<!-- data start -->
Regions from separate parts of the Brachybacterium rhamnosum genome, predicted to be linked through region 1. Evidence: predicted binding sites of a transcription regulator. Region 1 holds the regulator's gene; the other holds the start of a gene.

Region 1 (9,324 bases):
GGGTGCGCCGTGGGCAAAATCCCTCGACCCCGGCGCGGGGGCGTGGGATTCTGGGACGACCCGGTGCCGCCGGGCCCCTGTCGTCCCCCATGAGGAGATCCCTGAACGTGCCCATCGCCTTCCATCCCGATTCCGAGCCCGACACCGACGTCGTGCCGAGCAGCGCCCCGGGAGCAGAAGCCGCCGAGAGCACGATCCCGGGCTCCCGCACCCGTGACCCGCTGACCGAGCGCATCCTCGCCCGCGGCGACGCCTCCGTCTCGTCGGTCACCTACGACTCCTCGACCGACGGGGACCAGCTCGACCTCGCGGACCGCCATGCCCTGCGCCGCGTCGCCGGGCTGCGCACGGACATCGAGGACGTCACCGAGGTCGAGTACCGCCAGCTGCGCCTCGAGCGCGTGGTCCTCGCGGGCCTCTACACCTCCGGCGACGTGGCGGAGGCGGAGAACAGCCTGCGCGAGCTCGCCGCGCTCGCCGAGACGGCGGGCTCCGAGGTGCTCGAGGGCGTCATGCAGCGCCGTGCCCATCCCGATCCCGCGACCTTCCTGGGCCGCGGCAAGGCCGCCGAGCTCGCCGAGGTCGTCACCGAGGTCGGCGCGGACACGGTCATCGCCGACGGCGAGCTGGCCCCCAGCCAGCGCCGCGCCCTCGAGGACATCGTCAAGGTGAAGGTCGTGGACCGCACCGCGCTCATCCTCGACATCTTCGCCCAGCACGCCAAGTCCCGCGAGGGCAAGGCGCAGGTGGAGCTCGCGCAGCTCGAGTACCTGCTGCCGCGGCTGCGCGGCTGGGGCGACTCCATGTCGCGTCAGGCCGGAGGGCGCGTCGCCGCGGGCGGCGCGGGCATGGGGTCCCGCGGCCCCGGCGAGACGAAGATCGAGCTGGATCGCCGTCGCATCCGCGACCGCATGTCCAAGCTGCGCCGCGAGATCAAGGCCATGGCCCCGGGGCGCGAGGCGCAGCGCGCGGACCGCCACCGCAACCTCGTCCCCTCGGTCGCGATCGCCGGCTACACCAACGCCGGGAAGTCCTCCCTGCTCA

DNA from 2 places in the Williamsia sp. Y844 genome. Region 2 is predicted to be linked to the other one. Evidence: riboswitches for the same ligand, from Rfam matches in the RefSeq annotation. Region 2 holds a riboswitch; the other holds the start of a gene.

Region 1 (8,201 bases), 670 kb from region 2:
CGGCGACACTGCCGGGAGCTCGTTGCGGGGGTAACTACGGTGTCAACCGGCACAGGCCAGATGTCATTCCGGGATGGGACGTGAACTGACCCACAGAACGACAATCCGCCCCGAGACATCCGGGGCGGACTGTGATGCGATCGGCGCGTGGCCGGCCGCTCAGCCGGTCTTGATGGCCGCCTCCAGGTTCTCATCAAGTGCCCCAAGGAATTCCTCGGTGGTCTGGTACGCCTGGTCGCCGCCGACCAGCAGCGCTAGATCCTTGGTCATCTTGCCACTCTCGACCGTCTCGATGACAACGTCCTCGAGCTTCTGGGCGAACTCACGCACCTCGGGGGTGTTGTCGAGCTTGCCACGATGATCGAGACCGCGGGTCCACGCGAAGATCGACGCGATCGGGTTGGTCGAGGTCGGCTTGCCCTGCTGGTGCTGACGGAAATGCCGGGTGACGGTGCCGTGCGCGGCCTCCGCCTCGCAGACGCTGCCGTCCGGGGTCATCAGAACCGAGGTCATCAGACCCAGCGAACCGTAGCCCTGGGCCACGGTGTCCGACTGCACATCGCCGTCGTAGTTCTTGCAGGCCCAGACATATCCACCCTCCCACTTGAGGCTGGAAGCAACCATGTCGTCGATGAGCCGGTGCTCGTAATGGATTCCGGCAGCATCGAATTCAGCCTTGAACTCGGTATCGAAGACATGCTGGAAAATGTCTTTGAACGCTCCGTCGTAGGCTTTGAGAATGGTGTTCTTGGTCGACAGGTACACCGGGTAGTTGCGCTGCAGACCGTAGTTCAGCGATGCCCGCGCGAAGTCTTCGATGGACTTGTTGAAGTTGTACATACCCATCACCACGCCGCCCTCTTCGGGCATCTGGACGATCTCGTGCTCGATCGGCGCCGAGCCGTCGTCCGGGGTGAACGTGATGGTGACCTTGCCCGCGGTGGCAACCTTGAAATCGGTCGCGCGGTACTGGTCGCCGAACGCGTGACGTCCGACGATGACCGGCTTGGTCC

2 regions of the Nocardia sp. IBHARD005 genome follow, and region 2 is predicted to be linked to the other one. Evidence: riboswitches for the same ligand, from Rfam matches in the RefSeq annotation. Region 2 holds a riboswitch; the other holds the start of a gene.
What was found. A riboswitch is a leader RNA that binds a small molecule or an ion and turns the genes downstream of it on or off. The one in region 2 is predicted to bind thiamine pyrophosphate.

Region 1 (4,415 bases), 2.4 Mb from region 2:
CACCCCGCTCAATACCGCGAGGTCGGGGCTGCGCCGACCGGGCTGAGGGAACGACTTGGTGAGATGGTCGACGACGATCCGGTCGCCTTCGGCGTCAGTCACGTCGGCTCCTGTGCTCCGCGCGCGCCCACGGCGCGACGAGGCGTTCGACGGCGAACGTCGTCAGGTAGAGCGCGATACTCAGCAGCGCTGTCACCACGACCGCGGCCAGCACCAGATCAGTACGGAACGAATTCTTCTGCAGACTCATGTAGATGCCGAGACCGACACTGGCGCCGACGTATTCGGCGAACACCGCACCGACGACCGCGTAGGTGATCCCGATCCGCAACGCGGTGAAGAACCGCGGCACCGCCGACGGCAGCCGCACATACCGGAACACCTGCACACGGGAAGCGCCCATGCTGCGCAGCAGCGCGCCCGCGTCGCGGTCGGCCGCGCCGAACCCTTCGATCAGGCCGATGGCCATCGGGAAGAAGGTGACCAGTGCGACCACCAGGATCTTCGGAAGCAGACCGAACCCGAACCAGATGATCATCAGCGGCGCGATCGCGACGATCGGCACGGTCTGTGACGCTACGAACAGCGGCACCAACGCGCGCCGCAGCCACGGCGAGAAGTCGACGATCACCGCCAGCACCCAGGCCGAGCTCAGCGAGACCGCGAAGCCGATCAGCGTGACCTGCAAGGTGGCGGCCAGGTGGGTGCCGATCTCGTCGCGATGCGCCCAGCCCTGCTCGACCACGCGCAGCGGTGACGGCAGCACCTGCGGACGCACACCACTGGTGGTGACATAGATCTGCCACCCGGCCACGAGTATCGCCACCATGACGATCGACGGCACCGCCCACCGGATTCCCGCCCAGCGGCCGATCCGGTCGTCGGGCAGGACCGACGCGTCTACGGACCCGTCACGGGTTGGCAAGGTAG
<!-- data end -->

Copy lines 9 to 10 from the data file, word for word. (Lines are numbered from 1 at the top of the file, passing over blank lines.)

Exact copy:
Region 1 (4,415 bases), 2.4 Mb from region 2:
CACCCCGCTCAATACCGCGAGGTCGGGGCTGCGCCGACCGGGCTGAGGGAACGACTTGGTGAGATGGTCGACGACGATCCGGTCGCCTTCGGCGTCAGTCACGTCGGCTCCTGTGCTCCGCGCGCGCCCACGGCGCGACGAGGCGTTCGACGGCGAACGTCGTCAGGTAGAGCGCGATACTCAGCAGCGCTGTCACCACGACCGCGGCCAGCACCAGATCAGTACGGAACGAATTCTTCTGCAGACTCATGTAGATGCCGAGACCGACACTGGCGCCGACGTATTCGGCGAACACCGCACCGACGACCGCGTAGGTGATCCCGATCCGCAACGCGGTGAAGAACCGCGGCACCGCCGACGGCAGCCGCACATACCGGAACACCTGCACACGGGAAGCGCCCATGCTGCGCAGCAGCGCGCCCGCGTCGCGGTCGGCCGCGCCGAACCCTTCGATCAGGCCGATGGCCATCGGGAAGAAGGTGACCAGTGCGACCACCAGGATCTTCGGAAGCAGACCGAACCCGAACCAGATGATCATCAGCGGCGCGATCGCGACGATCGGCACGGTCTGTGACGCTACGAACAGCGGCACCAACGCGCGCCGCAGCCACGGCGAGAAGTCGACGATCACCGCCAGCACCCAGGCCGAGCTCAGCGAGACCGCGAAGCCGATCAGCGTGACCTGCAAGGTGGCGGCCAGGTGGGTGCCGATCTCGTCGCGATGCGCCCAGCCCTGCTCGACCACGCGCAGCGGTGACGGCAGCACCTGCGGACGCACACCACTGGTGGTGACATAGATCTGCCACCCGGCCACGAGTATCGCCACCATGACGATCGACGGCACCGCCCACCGGATTCCCGCCCAGCGGCCGATCCGGTCGTCGGGCAGGACCGACGCGTCTACGGACCCGTCACGGGTTGGCAAGGTAG